Their current CFD simulations are 3D explicit finite volume, 2nd order time and space with a two-equation turbulence model.

They use a completely unstructured grid to enable the finer modelling of areas of greater interest in the models.

They’ve been using the Boost C++ library for the host versions of their code.

Getting good results from using GPU acceleration – their Nvidia Fermi cluster should arrive within a few weeks. See the presentation for performance graphs.


Fast Exhaustive Dictionary Search using CUDA - A Requirements-based Approach. Johannes Niedermaier, LNCC, Petropolis, RJ, Brazil


Can compress images with better image quality than JPEG2000, H.264 etc., while achieving greater levels of compression.

Highly parallelisable and a good fit for accelerators – maps nicely to most GPUs. Useful even on laptops, phones etc.


Accelerating SOLiD short read assembly with GPU. Peter Szanto, Dept. of Measurement and Information Systems, Budapest University of Technology and Economics, Hungary


A gene sequencing methodology. They have to find matches in the reference human genome while assembling new gene sequences from many short sequence reads, typically 25-100 bases (letters) long. Some sequences can be up to 1000 bases long, but these are still very expensive.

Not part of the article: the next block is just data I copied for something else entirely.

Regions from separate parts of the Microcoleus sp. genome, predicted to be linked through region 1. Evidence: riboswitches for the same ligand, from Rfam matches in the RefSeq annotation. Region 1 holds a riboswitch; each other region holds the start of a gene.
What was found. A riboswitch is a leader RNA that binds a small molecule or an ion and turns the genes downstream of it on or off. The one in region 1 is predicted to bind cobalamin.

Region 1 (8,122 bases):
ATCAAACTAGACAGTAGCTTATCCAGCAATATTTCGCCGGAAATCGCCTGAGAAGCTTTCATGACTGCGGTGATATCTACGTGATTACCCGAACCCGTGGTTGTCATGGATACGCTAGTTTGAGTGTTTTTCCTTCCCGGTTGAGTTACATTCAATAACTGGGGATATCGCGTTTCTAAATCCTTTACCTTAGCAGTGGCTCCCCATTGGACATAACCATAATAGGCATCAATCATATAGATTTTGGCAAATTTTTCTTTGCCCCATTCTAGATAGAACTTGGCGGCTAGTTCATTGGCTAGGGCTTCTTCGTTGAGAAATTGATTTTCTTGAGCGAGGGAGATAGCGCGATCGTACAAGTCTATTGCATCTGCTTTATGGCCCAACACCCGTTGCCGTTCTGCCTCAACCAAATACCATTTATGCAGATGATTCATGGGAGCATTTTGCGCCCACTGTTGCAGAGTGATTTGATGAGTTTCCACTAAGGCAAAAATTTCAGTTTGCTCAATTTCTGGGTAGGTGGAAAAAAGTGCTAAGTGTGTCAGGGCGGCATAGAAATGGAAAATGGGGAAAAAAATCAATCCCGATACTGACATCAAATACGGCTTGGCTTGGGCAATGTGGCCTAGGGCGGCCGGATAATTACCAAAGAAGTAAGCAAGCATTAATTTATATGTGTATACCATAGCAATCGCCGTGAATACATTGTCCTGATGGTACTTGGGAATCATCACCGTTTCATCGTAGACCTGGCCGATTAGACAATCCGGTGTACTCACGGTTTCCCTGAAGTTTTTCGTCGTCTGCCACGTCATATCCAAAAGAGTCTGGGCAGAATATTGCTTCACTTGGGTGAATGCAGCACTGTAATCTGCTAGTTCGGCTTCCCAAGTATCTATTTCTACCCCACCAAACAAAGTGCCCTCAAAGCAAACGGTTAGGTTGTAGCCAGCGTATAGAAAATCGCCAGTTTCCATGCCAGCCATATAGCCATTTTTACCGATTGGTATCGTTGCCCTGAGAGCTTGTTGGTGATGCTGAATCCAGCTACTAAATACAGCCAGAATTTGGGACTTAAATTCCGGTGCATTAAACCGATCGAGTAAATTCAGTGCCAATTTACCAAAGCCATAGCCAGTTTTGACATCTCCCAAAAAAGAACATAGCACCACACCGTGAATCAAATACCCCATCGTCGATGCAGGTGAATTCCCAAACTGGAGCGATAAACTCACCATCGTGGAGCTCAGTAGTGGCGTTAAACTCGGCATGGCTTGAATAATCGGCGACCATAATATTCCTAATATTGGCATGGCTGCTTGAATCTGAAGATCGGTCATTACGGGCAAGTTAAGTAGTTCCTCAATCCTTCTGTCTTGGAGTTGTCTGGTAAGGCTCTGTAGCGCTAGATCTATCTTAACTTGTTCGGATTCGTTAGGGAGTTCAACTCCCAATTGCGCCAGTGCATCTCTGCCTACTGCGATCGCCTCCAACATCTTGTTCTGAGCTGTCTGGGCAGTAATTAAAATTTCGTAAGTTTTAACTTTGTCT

For 25-base long reads between 1-4 mismatching characters are allowed.

On the GPU each read is performed on a single thread.


Design-Space Exploration of Biologically-Inspired Visual Object Recognition Algorithms Using CPUs, GPUs, and FPGAs. Vinay Sriram, The Rowland Institute, Harvard University, Cambridge, MA, USA


Working primarily on face recognition with companies like Facebook.

Modelling how the eyes and brain really recognise objects and more particularly faces.

Now trying to do this in real-time. Much higher fidelity than the quick/cheap/dirty face recognition that already exists.

90% of the compute time is in 2D convolution. Kernels range from 3x3 up to 64x64.

Currently mapping this into some cheap FPGAs.

Also considering OpenCL and mobile phones that could run this – iPhone et al.